Such training creates a bond
24 october 2022
Kishore Kumar (26) moved from India to the Netherlands. Initially only for his studies, but he decided to stay. He has never regretted that choice. Learning Dutch was a logical choice for Kishore and that brought him to STE.
How did you end up here?
“In 2017, I moved to the Netherlands. I then started my master's degree in Mechanical Engineering at the University of Twente. I ended up in Eindhoven through an internship. After finishing my studies, I found a job at Vanderlande Industries in Veghel.”
How did you come into contact with STE Languages?
“STE is a permanent partner for Vanderlande. Just like colleagues who want to learn Dutch, STE was a logical choice for me.”
What is your overall impression of STE?
“STE is professional; the website, the building and the study materials. Everything is well organized, and the coffee is delicious!”
Why is it important for you to learn Dutch?”
“I actually only came here to study, but when I had finished, I decided to stay. Life is great here. I have never regretted that choice. It is far from my family, but everything has pros and cons. Building a new life also includes learning the language. That is useful for my work. Although English is very common at Vanderlande, my colleagues are Dutch. It's nice to be able to talk to them in their own language.”
Do you experience cultural differences between the Netherlands and India? Can you give an example of that?
“Cycling is very normal in the Netherlands, we don't do that in India. A colleague once said to me: ‘why don't you come to work by bike? It's only 25 kilometers!’ You would never say that in India. You don't cycle more than 3 kilometers there, also because it is so hot.”
You have taken various group training courses at STE. Can you tell us about your learning experiences?
“The teachers are patient and open to all questions. You can always email them with questions or for tips. It is important that you try to talk to other people on the course so that you can help each other. You eventually gain confidence. Such training creates a bond and we sometimes keep in contact outside the class as well.”
When did you first notice that you had started to understand Dutch?
"In the beginning, I didn't know anything. I didn't understand the grammar rules and I had little vocabulary. From around level A1+, I knew how to make a sentence. From then on, I was able to talk to colleagues about 'little bits and pieces'. When I was at level A2+, I gave a presentation on a technical subject for people who did not have a technical background. I got good feedback on that. Then, I gave a presentation to my colleagues. They do have technical knowledge and therefore listened differently, but fortunately it was also clear to them. For me, that was the moment that I felt I had a grip on it.”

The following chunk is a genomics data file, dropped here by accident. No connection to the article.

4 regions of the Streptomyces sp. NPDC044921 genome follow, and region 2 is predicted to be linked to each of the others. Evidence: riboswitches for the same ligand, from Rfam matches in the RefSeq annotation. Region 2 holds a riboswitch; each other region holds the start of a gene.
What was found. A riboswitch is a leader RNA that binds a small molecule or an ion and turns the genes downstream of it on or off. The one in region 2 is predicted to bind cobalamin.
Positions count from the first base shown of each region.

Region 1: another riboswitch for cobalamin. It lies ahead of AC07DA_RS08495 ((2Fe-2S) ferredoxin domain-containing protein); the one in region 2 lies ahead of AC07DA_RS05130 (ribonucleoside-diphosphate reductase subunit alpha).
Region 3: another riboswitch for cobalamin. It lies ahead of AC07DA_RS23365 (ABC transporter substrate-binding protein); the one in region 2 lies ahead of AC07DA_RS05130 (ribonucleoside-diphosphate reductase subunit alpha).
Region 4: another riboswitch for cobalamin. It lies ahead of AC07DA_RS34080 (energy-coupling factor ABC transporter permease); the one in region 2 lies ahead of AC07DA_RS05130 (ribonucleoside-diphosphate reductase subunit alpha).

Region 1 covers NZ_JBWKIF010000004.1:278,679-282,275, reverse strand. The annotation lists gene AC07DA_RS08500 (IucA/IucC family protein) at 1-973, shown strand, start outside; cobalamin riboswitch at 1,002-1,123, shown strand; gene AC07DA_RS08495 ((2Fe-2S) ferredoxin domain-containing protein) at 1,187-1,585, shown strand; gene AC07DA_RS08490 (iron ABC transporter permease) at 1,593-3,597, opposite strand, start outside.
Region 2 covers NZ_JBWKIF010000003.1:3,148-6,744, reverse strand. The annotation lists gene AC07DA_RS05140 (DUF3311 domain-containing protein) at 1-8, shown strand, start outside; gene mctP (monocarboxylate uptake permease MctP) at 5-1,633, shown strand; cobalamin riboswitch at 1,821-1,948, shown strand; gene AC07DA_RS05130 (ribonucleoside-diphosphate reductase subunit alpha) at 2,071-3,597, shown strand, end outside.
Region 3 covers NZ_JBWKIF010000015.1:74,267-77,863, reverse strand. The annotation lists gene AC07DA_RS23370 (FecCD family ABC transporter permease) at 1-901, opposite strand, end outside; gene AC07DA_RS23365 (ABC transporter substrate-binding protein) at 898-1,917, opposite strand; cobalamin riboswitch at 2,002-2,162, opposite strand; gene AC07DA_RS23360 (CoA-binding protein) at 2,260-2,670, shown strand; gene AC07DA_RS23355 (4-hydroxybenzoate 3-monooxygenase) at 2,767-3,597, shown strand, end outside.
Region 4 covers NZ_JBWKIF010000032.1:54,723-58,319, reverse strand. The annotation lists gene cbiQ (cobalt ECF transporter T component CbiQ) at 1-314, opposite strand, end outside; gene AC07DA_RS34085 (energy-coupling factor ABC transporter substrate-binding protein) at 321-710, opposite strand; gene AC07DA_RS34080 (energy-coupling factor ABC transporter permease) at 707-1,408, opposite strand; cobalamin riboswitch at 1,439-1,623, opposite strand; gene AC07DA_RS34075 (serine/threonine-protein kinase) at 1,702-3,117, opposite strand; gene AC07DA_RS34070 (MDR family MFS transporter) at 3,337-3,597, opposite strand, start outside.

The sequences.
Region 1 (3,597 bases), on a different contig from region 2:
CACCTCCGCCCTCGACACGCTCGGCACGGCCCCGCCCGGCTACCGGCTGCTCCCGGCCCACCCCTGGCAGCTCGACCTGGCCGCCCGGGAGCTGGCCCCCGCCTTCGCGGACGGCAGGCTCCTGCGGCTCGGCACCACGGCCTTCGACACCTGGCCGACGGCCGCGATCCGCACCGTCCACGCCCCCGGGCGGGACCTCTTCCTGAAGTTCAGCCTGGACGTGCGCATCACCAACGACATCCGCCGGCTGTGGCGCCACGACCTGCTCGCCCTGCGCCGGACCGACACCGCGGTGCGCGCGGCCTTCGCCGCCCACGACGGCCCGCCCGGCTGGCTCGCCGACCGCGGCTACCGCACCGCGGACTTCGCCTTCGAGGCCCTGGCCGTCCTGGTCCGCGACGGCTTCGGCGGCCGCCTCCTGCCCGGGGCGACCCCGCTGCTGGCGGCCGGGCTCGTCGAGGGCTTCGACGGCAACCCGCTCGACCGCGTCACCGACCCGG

What are the benefits of language training for your daily life?
“When I go to a restaurant or supermarket, I speak Dutch. In the beginning, it went quite slowly. First, I translated from Tamil to English and only then to Dutch. I wanted to do it grammatically correctly, so I thought about it carefully and that takes time. Now I start sentences directly in Dutch, which makes it easier for me to have a conversation.”
You are no longer following training at STE. How do you ensure that you continue to develop yourself?
“I have achieved my learning goals. The next step is to speak a lot more Dutch and less English. I, increasingly, make appointments with colleagues in Dutch. We also speak Dutch during lunch.”
What is your favorite Dutch word or expression?
“I would choose ‘Scheveningen’, because of the pronunciation. Another very special word is 'uitzondering'. The Dutch grammar rules are complex. After every new rule you learn, there is another exception.”
Do you have any tips for new students?
“In the beginning you don’t understand Dutch. It takes time to see through it. To be honest, I sometimes had doubts: why do I put so much time and energy into this? There are so many grammar rules, with all sorts of exceptions. But, gradually, it gets better and you gain confidence. So, persevere.”
What is life in Eindhoven like?
“When I came to Eindhoven, it was difficult and I didn't know anyone. I got to know people through the gym and my student accommodation. Slowly, I have built up a social network, especially within the international community. It is difficult to make contact with Dutch people. My colleagues are not friends yet. In India, work and private life overlap much more. Here everyone says 'bye!' at 5 pm and goes home. It took me a while to get used to that.”
What will your life look like in ten years?
“Then, I will still be living in Eindhoven. I want to develop within the company and for that I need to further improve my Dutch. The better I speak Dutch, the more I can achieve. That's what I'm going for!”